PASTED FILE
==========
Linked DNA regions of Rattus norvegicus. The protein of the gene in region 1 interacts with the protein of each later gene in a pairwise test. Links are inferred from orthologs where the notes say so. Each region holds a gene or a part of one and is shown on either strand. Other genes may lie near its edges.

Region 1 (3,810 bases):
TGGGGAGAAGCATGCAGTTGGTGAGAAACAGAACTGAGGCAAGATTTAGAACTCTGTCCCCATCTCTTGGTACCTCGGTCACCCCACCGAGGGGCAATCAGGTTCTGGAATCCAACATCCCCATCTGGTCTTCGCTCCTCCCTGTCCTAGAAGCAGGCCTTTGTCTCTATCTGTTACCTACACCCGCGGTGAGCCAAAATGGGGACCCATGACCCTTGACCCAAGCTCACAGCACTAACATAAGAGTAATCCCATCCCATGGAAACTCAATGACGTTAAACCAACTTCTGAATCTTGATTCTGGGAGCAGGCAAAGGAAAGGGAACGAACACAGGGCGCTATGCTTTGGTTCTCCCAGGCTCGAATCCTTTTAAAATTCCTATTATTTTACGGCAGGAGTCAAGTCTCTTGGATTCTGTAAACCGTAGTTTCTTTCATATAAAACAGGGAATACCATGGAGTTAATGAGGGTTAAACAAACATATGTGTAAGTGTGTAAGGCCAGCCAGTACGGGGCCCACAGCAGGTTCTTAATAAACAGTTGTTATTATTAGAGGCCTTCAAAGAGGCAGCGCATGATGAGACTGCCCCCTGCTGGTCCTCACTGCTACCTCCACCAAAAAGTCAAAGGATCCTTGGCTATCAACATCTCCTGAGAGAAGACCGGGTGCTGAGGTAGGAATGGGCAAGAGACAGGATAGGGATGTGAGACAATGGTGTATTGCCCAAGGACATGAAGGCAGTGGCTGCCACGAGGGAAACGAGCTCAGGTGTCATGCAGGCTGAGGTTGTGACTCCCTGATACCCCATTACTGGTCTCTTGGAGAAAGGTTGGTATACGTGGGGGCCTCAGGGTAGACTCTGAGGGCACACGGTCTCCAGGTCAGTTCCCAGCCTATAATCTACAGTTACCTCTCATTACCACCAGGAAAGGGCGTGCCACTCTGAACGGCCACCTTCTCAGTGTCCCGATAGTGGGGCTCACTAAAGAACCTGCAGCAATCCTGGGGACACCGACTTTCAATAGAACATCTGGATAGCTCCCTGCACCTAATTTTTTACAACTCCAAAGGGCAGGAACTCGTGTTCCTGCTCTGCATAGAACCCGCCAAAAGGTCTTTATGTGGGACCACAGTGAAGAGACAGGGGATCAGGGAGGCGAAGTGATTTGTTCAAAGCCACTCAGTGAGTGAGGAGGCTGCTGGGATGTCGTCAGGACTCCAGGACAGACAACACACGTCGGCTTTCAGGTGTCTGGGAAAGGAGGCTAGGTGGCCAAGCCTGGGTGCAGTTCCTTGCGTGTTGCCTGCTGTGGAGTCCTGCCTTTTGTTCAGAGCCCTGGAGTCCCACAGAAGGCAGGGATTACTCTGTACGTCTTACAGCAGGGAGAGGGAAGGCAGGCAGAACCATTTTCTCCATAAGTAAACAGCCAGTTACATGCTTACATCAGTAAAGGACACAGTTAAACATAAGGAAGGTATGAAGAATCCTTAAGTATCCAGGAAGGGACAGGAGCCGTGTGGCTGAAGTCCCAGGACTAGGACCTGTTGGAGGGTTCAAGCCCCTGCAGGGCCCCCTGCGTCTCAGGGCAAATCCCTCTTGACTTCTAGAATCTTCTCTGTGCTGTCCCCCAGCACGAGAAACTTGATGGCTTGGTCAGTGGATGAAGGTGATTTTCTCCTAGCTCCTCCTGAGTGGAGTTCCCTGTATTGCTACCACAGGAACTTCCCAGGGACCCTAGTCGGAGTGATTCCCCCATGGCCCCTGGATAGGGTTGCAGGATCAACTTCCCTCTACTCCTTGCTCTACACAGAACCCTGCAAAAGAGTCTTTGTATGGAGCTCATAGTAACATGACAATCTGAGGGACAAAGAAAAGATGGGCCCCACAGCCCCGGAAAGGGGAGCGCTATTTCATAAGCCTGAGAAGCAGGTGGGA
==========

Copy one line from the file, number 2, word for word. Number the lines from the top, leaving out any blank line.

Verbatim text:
Region 1 (3,810 bases):